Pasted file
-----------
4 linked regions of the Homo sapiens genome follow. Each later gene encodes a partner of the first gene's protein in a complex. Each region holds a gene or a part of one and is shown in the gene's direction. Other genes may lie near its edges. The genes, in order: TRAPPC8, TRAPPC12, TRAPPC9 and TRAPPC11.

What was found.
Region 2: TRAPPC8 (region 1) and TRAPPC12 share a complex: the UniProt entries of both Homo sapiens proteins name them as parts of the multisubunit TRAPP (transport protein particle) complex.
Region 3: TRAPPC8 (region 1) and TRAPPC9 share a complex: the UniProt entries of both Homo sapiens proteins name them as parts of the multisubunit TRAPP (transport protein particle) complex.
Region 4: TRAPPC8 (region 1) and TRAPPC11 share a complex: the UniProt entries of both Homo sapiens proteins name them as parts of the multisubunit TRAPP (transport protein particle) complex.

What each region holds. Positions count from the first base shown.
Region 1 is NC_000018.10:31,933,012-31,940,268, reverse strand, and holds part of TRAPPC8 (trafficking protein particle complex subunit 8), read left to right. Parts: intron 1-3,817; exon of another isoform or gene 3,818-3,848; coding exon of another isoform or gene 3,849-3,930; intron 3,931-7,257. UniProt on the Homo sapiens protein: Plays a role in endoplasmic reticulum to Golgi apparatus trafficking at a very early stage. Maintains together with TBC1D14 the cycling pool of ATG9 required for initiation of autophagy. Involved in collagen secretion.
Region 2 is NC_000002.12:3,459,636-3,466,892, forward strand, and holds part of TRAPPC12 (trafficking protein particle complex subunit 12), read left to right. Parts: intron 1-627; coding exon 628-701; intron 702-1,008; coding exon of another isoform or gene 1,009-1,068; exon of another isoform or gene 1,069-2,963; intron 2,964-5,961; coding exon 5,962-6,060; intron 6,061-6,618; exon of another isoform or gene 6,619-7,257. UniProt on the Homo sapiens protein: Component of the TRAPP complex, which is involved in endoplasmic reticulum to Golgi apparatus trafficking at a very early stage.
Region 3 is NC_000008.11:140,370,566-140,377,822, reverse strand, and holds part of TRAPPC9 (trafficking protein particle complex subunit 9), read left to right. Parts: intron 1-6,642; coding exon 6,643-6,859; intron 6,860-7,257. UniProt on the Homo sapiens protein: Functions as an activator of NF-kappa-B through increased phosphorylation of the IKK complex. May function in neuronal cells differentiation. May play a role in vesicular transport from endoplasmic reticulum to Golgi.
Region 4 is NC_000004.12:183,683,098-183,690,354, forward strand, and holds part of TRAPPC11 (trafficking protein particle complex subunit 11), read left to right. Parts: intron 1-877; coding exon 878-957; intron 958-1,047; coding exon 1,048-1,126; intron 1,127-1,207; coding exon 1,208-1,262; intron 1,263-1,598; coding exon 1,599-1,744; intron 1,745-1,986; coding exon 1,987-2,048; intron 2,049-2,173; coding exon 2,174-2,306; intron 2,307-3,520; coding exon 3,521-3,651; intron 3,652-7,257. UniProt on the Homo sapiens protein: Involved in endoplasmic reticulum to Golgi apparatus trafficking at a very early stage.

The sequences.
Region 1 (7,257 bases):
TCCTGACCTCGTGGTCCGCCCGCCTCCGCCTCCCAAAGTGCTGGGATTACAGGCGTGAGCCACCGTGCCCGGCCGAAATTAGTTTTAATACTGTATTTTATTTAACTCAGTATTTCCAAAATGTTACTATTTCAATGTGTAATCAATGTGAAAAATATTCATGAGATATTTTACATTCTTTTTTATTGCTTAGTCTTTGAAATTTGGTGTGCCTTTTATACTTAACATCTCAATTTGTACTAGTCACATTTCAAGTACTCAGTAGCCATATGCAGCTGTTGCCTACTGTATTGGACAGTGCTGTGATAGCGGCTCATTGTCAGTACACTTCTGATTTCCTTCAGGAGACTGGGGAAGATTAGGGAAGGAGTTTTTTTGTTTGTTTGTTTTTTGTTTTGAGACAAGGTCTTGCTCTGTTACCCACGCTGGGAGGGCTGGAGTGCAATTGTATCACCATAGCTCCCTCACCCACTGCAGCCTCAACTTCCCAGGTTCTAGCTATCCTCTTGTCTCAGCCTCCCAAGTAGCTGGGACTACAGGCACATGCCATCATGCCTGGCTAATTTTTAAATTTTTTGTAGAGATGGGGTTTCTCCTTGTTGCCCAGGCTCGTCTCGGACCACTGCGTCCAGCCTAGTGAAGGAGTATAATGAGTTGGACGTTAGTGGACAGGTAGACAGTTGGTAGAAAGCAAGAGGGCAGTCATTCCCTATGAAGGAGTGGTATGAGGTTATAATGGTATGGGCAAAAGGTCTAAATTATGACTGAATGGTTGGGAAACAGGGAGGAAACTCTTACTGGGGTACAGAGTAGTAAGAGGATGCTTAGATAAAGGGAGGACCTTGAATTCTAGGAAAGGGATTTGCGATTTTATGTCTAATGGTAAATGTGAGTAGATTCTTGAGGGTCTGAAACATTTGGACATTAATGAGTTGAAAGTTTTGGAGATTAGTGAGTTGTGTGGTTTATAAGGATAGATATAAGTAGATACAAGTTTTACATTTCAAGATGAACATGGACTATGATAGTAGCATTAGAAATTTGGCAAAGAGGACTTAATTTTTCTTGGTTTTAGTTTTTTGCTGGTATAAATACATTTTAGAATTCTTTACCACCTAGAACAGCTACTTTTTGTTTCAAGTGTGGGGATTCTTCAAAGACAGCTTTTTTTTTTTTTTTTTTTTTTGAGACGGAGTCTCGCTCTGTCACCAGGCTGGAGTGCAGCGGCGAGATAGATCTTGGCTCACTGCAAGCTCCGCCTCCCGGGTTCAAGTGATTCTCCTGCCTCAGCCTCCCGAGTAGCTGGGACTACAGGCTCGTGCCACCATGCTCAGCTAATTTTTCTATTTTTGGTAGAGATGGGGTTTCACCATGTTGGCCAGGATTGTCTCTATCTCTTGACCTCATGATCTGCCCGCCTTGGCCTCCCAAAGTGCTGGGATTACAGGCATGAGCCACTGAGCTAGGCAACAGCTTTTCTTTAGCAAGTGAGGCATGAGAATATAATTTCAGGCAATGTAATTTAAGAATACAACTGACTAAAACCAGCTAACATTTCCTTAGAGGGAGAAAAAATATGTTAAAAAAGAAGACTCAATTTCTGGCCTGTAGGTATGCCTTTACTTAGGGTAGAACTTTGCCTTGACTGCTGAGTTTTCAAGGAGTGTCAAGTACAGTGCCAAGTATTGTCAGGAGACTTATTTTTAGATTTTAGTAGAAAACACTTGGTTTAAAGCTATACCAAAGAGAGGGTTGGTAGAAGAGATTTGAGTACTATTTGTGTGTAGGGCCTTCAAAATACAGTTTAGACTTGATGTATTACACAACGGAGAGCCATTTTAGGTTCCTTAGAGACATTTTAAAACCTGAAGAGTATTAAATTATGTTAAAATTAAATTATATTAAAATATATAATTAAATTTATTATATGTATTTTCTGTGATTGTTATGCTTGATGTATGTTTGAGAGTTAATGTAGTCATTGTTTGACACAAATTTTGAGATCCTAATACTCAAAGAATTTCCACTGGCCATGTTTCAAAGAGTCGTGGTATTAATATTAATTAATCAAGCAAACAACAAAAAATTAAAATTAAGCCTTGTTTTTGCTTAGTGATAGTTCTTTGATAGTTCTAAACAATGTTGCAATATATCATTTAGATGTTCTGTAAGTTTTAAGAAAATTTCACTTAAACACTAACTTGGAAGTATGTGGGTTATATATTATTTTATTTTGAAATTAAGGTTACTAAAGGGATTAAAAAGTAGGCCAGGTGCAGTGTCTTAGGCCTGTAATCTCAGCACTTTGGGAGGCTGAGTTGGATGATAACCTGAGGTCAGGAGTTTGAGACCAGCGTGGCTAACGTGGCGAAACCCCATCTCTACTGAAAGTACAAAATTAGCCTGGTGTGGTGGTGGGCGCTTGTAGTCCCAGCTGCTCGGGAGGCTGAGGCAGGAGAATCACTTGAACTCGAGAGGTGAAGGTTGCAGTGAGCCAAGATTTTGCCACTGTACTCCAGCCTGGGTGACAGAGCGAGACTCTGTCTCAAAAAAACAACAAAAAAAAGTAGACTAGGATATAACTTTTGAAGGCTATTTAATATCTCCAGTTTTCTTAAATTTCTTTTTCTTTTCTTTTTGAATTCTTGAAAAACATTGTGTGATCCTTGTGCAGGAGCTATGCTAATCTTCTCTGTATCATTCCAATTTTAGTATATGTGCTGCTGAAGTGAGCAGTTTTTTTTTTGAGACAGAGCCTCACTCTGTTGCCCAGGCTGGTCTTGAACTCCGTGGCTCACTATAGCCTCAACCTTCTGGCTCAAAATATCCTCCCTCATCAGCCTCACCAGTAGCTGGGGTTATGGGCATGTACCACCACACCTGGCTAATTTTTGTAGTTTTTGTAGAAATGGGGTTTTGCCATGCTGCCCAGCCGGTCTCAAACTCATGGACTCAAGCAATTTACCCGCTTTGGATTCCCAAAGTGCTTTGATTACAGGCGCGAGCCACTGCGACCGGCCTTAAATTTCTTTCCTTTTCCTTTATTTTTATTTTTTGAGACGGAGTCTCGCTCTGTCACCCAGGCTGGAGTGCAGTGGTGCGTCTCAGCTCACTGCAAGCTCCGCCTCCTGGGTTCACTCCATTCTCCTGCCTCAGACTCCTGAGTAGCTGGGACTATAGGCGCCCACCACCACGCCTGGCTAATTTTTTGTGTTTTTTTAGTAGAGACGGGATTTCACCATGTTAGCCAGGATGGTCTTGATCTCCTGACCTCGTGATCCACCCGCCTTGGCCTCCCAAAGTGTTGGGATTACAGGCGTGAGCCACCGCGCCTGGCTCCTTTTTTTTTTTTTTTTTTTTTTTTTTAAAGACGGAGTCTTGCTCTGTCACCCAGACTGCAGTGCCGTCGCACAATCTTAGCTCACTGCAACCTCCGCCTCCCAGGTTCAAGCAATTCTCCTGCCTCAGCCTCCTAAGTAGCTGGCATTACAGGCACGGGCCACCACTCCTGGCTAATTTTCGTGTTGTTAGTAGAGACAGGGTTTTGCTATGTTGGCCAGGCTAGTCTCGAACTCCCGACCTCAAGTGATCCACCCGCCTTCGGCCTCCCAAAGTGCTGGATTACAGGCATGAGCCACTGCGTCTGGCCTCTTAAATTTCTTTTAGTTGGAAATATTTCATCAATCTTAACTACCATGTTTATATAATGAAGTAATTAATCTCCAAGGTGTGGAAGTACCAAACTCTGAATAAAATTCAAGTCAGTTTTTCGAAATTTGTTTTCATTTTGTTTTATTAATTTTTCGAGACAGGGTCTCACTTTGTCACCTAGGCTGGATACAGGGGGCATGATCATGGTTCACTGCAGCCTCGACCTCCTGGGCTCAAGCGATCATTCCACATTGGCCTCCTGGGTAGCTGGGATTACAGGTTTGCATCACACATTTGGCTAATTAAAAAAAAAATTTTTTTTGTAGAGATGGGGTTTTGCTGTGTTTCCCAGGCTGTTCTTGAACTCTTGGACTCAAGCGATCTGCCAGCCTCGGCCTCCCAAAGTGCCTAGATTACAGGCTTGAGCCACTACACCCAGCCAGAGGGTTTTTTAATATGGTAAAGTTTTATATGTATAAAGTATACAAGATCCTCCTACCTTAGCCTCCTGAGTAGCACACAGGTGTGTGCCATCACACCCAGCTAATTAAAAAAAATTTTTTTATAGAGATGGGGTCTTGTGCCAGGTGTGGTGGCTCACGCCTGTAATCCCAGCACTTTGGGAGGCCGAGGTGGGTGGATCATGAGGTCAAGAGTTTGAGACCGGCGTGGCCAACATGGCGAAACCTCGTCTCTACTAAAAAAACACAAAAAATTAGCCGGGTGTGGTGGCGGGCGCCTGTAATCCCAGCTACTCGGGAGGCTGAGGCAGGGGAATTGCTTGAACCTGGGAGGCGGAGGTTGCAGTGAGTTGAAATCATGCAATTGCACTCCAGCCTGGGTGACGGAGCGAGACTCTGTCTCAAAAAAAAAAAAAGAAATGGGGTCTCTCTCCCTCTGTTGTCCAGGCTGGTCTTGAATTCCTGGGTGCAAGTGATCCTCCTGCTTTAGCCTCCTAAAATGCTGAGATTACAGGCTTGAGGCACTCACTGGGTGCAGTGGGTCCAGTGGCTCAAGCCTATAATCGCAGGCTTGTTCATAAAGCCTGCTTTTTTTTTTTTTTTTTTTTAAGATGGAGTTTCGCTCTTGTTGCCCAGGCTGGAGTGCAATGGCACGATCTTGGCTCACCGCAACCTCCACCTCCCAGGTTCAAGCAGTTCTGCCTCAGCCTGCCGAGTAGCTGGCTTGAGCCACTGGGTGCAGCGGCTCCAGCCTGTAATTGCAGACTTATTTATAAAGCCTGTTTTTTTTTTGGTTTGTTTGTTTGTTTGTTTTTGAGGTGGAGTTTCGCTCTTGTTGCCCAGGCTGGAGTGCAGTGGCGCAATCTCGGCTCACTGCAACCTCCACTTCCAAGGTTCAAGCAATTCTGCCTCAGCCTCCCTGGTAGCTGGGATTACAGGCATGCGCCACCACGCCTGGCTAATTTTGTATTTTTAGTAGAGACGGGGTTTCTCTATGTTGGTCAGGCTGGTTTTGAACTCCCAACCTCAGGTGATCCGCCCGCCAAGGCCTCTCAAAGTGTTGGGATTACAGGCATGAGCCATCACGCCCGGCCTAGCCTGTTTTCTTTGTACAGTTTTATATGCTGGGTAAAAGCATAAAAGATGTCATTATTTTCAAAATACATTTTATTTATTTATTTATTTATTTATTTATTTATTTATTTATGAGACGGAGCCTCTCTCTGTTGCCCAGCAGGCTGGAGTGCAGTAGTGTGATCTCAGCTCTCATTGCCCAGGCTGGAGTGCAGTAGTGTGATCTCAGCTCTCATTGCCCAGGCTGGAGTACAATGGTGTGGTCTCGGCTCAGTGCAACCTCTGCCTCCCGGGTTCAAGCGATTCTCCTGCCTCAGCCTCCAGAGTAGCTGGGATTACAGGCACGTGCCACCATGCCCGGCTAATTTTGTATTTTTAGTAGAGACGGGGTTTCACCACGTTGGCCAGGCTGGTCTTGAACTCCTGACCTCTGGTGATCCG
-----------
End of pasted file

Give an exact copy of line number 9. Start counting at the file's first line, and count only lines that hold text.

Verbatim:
Region 3 is NC_000008.11:140,370,566-140,377,822, reverse strand, and holds part of TRAPPC9 (trafficking protein particle complex subunit 9), read left to right. Parts: intron 1-6,642; coding exon 6,643-6,859; intron 6,860-7,257. UniProt on the Homo sapiens protein: Functions as an activator of NF-kappa-B through increased phosphorylation of the IKK complex. May function in neuronal cells differentiation. May play a role in vesicular transport from endoplasmic reticulum to Golgi.